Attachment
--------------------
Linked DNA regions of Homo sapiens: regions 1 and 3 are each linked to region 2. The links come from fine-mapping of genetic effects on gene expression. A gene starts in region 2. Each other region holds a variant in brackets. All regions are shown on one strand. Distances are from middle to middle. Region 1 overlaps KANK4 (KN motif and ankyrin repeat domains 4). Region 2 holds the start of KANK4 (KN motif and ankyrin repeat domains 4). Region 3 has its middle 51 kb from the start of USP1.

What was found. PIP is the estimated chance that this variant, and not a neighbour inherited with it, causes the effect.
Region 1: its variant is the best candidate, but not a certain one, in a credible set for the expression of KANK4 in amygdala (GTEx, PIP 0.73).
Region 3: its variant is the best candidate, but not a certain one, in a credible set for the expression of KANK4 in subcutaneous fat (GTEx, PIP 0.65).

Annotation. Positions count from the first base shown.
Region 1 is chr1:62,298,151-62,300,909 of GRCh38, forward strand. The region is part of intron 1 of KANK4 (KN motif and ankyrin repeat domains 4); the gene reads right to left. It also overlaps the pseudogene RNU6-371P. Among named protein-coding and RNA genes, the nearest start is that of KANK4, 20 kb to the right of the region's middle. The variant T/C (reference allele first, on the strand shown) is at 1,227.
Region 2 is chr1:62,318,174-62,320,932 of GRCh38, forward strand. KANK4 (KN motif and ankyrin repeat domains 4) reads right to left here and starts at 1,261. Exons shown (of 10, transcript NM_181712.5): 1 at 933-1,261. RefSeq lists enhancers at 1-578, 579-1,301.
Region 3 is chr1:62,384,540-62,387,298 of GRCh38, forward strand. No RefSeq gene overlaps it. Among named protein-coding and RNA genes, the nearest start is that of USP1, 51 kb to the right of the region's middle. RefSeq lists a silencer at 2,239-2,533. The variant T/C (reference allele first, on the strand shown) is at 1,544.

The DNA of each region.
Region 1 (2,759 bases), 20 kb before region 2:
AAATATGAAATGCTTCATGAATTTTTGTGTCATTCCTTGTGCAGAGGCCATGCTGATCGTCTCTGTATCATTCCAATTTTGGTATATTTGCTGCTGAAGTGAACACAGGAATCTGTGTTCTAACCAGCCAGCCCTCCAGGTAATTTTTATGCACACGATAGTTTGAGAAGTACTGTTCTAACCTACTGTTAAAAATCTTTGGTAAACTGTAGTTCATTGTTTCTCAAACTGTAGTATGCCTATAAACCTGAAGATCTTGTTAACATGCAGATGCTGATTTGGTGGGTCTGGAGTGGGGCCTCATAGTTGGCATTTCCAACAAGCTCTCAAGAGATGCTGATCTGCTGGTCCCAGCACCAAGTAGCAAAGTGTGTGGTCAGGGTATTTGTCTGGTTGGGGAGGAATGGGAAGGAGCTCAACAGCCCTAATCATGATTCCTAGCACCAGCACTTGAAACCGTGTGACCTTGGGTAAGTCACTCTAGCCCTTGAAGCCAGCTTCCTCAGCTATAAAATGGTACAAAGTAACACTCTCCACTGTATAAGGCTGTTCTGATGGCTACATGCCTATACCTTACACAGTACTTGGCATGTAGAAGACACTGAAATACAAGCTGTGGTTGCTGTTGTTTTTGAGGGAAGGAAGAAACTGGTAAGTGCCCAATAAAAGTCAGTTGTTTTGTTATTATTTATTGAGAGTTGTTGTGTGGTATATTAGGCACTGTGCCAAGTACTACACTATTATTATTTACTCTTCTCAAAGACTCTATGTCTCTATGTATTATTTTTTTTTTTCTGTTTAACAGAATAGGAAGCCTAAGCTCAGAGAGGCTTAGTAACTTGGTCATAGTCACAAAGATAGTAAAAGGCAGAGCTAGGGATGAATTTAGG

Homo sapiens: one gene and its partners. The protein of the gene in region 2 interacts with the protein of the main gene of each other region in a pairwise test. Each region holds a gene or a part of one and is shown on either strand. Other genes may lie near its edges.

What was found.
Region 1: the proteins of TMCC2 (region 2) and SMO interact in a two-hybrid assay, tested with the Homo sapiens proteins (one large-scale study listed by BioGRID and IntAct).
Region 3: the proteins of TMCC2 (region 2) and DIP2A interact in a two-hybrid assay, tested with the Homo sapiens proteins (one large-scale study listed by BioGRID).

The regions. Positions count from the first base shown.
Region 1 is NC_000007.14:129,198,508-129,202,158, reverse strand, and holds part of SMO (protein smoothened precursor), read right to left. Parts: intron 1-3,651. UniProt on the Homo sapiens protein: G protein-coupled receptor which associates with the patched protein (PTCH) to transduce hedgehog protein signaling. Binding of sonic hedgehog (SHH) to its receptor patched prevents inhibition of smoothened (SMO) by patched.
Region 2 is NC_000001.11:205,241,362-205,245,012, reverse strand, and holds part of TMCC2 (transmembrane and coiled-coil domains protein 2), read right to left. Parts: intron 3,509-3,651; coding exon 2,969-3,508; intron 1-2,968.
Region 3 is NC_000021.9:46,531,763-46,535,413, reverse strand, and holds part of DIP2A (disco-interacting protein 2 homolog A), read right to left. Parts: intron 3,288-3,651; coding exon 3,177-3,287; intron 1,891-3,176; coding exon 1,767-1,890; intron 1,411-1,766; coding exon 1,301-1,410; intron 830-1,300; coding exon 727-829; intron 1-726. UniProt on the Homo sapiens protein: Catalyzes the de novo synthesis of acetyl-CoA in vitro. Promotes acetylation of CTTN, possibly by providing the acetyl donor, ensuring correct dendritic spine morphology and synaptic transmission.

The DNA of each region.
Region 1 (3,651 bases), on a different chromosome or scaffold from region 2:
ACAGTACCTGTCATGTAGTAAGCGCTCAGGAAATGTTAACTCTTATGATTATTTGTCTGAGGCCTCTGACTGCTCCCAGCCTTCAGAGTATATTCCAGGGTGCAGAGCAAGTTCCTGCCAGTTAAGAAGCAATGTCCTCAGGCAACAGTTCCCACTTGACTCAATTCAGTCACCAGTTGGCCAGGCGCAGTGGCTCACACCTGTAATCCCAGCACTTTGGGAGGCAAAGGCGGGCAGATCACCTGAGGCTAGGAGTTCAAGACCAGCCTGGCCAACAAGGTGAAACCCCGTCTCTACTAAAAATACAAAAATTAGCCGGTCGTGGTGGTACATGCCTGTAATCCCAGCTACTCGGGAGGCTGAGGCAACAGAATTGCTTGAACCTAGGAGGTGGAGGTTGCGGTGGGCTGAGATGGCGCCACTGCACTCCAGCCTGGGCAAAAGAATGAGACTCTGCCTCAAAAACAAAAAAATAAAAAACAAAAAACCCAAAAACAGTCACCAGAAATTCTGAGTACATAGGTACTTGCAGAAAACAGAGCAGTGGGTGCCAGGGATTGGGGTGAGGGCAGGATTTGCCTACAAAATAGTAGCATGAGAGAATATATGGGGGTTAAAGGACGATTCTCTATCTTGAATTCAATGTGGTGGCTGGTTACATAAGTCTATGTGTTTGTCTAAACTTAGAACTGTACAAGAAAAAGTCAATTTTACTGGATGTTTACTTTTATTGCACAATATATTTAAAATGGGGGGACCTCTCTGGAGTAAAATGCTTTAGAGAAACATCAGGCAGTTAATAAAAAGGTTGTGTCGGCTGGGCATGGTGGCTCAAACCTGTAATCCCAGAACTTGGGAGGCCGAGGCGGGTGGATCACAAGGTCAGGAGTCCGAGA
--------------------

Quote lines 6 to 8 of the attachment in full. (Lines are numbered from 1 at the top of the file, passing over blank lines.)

Region 1 is chr1:62,298,151-62,300,909 of GRCh38, forward strand. The region is part of intron 1 of KANK4 (KN motif and ankyrin repeat domains 4); the gene reads right to left. It also overlaps the pseudogene RNU6-371P. Among named protein-coding and RNA genes, the nearest start is that of KANK4, 20 kb to the right of the region's middle. The variant T/C (reference allele first, on the strand shown) is at 1,227.
Region 2 is chr1:62,318,174-62,320,932 of GRCh38, forward strand. KANK4 (KN motif and ankyrin repeat domains 4) reads right to left here and starts at 1,261. Exons shown (of 10, transcript NM_181712.5): 1 at 933-1,261. RefSeq lists enhancers at 1-578, 579-1,301.
Region 3 is chr1:62,384,540-62,387,298 of GRCh38, forward strand. No RefSeq gene overlaps it. Among named protein-coding and RNA genes, the nearest start is that of USP1, 51 kb to the right of the region's middle. RefSeq lists a silencer at 2,239-2,533. The variant T/C (reference allele first, on the strand shown) is at 1,544.